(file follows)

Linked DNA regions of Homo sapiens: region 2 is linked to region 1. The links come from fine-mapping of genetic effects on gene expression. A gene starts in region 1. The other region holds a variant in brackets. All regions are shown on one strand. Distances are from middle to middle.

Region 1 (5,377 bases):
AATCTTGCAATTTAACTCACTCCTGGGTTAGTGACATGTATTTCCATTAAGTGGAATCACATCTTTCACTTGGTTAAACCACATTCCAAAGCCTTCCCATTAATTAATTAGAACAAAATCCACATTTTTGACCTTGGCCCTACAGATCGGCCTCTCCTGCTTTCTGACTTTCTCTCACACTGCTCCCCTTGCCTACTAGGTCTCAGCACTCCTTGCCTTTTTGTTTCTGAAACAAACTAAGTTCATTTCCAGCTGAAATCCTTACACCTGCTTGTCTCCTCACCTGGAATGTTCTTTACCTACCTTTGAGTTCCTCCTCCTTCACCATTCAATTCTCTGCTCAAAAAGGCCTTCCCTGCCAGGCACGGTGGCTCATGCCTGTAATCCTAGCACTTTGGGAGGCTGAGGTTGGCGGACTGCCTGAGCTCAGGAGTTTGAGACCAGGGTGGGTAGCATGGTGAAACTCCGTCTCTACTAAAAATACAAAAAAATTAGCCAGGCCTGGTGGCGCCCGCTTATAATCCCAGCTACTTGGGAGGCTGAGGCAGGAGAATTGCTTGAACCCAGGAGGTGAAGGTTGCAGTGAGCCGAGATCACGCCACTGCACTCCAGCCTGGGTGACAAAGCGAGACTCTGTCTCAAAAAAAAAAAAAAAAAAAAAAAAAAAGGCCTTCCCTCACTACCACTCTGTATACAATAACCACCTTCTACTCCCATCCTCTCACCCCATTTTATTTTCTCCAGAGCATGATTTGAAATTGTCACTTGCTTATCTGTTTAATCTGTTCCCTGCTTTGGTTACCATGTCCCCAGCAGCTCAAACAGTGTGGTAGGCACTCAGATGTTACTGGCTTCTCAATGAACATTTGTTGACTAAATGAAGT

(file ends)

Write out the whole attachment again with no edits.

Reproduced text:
Linked DNA regions of Homo sapiens: region 2 is linked to region 1. The links come from fine-mapping of genetic effects on gene expression. A gene starts in region 1. The other region holds a variant in brackets. All regions are shown on one strand. Distances are from middle to middle.

Region 1 (5,377 bases):
AATCTTGCAATTTAACTCACTCCTGGGTTAGTGACATGTATTTCCATTAAGTGGAATCACATCTTTCACTTGGTTAAACCACATTCCAAAGCCTTCCCATTAATTAATTAGAACAAAATCCACATTTTTGACCTTGGCCCTACAGATCGGCCTCTCCTGCTTTCTGACTTTCTCTCACACTGCTCCCCTTGCCTACTAGGTCTCAGCACTCCTTGCCTTTTTGTTTCTGAAACAAACTAAGTTCATTTCCAGCTGAAATCCTTACACCTGCTTGTCTCCTCACCTGGAATGTTCTTTACCTACCTTTGAGTTCCTCCTCCTTCACCATTCAATTCTCTGCTCAAAAAGGCCTTCCCTGCCAGGCACGGTGGCTCATGCCTGTAATCCTAGCACTTTGGGAGGCTGAGGTTGGCGGACTGCCTGAGCTCAGGAGTTTGAGACCAGGGTGGGTAGCATGGTGAAACTCCGTCTCTACTAAAAATACAAAAAAATTAGCCAGGCCTGGTGGCGCCCGCTTATAATCCCAGCTACTTGGGAGGCTGAGGCAGGAGAATTGCTTGAACCCAGGAGGTGAAGGTTGCAGTGAGCCGAGATCACGCCACTGCACTCCAGCCTGGGTGACAAAGCGAGACTCTGTCTCAAAAAAAAAAAAAAAAAAAAAAAAAAAGGCCTTCCCTCACTACCACTCTGTATACAATAACCACCTTCTACTCCCATCCTCTCACCCCATTTTATTTTCTCCAGAGCATGATTTGAAATTGTCACTTGCTTATCTGTTTAATCTGTTCCCTGCTTTGGTTACCATGTCCCCAGCAGCTCAAACAGTGTGGTAGGCACTCAGATGTTACTGGCTTCTCAATGAACATTTGTTGACTAAATGAAGT